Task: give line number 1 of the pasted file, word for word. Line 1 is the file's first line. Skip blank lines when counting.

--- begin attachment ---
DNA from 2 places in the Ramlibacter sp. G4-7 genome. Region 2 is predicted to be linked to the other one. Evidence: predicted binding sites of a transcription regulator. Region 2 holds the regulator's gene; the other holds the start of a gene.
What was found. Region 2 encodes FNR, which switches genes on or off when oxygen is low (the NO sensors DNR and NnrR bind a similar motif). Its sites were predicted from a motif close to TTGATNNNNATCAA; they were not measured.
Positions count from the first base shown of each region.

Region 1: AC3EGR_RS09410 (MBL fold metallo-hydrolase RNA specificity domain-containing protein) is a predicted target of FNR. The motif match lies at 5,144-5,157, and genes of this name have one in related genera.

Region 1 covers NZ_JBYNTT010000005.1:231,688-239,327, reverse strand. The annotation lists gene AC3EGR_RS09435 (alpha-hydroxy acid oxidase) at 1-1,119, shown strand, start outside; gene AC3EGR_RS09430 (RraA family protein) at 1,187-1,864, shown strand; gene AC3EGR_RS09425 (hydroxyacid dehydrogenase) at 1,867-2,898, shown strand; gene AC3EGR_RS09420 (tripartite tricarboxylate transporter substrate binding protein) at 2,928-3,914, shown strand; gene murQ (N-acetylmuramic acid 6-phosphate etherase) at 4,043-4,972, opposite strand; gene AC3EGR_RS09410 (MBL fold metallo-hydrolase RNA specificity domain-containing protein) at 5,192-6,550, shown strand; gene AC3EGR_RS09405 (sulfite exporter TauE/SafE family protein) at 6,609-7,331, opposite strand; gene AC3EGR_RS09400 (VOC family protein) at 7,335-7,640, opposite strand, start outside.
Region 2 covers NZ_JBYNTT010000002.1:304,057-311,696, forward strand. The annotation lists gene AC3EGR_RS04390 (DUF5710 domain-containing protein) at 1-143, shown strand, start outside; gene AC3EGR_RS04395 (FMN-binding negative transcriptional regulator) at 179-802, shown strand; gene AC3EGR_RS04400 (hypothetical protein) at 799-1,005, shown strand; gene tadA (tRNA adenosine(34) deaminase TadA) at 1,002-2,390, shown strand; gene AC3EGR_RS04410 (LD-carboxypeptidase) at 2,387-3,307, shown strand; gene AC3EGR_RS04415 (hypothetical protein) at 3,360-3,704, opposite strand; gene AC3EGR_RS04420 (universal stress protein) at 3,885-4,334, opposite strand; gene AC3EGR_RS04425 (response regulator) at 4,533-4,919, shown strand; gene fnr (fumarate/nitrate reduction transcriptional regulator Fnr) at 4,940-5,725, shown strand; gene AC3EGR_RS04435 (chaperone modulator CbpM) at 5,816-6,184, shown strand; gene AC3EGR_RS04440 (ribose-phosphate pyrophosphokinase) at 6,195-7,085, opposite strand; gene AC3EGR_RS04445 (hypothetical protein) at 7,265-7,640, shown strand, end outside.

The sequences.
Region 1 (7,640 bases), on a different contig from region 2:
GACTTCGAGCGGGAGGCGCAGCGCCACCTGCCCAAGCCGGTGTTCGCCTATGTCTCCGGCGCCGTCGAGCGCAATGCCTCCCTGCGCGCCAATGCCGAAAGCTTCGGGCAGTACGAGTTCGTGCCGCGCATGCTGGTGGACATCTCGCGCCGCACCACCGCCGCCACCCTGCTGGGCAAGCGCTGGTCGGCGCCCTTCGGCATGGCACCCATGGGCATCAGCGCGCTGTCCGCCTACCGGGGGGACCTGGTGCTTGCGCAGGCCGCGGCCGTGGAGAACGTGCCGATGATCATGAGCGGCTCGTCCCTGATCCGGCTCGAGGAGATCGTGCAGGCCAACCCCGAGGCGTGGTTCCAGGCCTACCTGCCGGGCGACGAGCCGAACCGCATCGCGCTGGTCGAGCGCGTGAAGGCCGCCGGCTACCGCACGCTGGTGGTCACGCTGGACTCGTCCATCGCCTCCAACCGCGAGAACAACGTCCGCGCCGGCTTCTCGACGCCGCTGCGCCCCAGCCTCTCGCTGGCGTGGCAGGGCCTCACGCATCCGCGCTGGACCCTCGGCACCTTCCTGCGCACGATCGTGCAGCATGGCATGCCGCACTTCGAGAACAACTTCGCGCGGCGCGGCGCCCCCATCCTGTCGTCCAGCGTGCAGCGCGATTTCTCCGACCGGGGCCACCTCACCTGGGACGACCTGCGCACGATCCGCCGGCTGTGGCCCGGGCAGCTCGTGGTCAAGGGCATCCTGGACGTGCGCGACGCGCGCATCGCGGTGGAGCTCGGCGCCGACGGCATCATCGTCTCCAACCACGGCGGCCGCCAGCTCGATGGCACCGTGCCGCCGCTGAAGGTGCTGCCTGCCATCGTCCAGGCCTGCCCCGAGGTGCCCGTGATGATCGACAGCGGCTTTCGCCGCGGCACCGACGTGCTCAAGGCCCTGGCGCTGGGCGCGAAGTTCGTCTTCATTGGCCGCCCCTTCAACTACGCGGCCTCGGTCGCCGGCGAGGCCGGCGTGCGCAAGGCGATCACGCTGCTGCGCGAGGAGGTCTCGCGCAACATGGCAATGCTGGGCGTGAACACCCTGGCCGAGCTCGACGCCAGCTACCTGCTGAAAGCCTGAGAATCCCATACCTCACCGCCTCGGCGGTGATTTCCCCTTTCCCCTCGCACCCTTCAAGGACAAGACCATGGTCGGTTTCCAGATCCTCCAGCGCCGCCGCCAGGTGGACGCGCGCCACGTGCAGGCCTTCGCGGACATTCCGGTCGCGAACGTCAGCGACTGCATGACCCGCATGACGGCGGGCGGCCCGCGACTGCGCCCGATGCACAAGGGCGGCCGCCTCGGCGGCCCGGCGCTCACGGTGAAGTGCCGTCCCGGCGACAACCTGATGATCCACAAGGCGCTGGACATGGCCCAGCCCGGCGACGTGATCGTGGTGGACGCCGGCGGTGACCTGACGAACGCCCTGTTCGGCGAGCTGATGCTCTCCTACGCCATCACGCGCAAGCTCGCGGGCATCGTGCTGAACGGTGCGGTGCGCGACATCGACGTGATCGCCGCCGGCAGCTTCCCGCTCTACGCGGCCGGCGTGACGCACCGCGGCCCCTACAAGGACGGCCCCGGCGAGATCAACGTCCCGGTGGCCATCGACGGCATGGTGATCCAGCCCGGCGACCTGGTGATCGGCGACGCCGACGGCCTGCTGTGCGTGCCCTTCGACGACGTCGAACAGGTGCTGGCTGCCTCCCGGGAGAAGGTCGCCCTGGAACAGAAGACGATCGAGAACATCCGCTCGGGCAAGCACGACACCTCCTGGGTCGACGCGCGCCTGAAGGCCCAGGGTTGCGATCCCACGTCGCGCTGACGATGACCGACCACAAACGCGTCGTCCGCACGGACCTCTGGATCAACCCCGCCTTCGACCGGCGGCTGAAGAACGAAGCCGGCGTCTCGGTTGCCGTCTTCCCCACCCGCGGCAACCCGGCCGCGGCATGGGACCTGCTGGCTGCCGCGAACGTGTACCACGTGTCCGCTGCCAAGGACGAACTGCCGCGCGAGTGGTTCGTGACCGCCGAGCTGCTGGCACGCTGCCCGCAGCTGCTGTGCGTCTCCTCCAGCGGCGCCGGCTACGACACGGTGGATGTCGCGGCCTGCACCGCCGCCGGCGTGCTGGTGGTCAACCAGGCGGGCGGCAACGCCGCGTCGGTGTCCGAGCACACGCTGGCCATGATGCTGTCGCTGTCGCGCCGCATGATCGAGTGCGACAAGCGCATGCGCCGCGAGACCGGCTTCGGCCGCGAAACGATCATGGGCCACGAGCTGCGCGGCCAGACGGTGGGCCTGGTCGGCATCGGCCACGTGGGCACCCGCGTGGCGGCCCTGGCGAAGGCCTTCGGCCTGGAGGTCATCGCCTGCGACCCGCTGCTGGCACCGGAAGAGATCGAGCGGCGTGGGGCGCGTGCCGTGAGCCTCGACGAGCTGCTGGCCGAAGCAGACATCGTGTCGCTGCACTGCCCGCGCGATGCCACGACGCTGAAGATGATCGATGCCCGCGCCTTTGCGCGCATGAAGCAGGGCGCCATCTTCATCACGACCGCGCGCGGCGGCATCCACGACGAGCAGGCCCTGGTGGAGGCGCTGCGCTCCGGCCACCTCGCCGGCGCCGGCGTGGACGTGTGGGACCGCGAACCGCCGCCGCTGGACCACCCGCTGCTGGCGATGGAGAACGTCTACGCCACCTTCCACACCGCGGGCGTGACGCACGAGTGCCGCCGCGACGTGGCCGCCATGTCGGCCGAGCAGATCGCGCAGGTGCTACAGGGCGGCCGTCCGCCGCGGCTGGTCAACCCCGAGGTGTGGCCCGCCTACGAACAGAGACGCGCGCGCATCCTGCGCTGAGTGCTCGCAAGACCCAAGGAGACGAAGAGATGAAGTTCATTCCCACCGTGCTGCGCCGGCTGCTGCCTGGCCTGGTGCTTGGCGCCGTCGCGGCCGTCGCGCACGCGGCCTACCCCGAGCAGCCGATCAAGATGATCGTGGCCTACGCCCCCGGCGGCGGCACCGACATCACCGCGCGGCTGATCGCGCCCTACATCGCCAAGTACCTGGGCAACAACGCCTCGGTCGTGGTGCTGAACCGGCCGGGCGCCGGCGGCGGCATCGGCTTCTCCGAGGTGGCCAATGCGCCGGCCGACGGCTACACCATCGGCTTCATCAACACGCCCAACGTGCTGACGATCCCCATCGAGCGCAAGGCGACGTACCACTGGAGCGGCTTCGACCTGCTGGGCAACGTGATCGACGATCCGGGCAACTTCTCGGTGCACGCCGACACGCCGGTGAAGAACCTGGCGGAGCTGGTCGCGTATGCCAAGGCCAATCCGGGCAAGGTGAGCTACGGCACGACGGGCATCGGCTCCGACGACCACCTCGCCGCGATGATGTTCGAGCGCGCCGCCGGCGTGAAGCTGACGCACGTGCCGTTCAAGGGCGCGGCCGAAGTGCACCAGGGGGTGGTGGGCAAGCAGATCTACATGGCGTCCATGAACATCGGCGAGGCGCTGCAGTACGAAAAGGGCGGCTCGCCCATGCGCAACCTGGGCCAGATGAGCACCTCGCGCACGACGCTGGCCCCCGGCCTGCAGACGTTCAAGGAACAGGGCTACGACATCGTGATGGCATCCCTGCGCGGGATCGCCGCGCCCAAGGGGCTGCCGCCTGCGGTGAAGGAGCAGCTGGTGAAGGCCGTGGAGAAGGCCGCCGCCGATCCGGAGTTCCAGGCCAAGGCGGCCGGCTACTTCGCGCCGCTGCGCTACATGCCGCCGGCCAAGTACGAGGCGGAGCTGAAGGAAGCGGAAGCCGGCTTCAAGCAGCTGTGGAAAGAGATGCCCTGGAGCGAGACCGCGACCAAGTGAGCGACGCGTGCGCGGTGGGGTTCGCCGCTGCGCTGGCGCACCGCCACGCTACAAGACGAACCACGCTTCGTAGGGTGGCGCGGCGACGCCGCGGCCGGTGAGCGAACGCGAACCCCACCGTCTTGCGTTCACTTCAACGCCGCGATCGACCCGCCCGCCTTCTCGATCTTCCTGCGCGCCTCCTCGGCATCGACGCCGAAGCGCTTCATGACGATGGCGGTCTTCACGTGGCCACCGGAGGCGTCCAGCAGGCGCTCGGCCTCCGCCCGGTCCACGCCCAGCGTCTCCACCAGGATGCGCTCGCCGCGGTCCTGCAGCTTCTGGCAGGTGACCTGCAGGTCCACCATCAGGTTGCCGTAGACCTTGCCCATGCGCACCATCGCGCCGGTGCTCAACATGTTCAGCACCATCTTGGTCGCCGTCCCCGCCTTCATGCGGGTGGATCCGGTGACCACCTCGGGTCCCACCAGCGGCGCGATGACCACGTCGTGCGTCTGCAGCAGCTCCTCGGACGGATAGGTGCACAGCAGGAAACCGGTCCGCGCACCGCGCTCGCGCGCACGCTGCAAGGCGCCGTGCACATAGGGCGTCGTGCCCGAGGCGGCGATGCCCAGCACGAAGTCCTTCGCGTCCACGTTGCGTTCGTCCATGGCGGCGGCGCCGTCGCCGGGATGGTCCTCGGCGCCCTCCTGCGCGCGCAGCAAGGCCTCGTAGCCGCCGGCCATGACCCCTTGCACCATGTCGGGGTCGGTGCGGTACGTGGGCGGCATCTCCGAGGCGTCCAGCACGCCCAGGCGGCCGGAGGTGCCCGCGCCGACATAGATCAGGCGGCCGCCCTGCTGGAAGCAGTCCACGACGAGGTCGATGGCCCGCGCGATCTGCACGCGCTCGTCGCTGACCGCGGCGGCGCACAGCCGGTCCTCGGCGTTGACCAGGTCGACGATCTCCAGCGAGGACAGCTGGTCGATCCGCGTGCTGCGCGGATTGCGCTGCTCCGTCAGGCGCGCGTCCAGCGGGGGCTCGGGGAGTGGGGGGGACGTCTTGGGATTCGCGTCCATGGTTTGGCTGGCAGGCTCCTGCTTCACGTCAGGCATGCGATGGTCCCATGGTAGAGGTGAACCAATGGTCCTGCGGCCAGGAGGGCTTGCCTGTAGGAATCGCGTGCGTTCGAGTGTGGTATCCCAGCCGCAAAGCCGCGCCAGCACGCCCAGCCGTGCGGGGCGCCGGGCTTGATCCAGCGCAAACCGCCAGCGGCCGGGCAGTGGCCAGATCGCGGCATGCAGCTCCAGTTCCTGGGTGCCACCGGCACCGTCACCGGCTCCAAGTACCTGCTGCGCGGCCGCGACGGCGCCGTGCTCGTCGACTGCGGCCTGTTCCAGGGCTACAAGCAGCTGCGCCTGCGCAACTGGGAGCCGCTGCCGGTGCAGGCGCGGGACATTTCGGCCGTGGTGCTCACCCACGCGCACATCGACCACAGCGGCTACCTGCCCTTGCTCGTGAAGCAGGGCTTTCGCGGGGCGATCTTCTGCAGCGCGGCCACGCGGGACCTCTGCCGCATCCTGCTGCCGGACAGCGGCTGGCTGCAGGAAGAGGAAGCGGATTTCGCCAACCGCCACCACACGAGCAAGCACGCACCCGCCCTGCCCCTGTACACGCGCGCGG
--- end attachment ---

DNA from 2 places in the Ramlibacter sp. G4-7 genome. Region 2 is predicted to be linked to the other one. Evidence: predicted binding sites of a transcription regulator. Region 2 holds the regulator's gene; the other holds the start of a gene.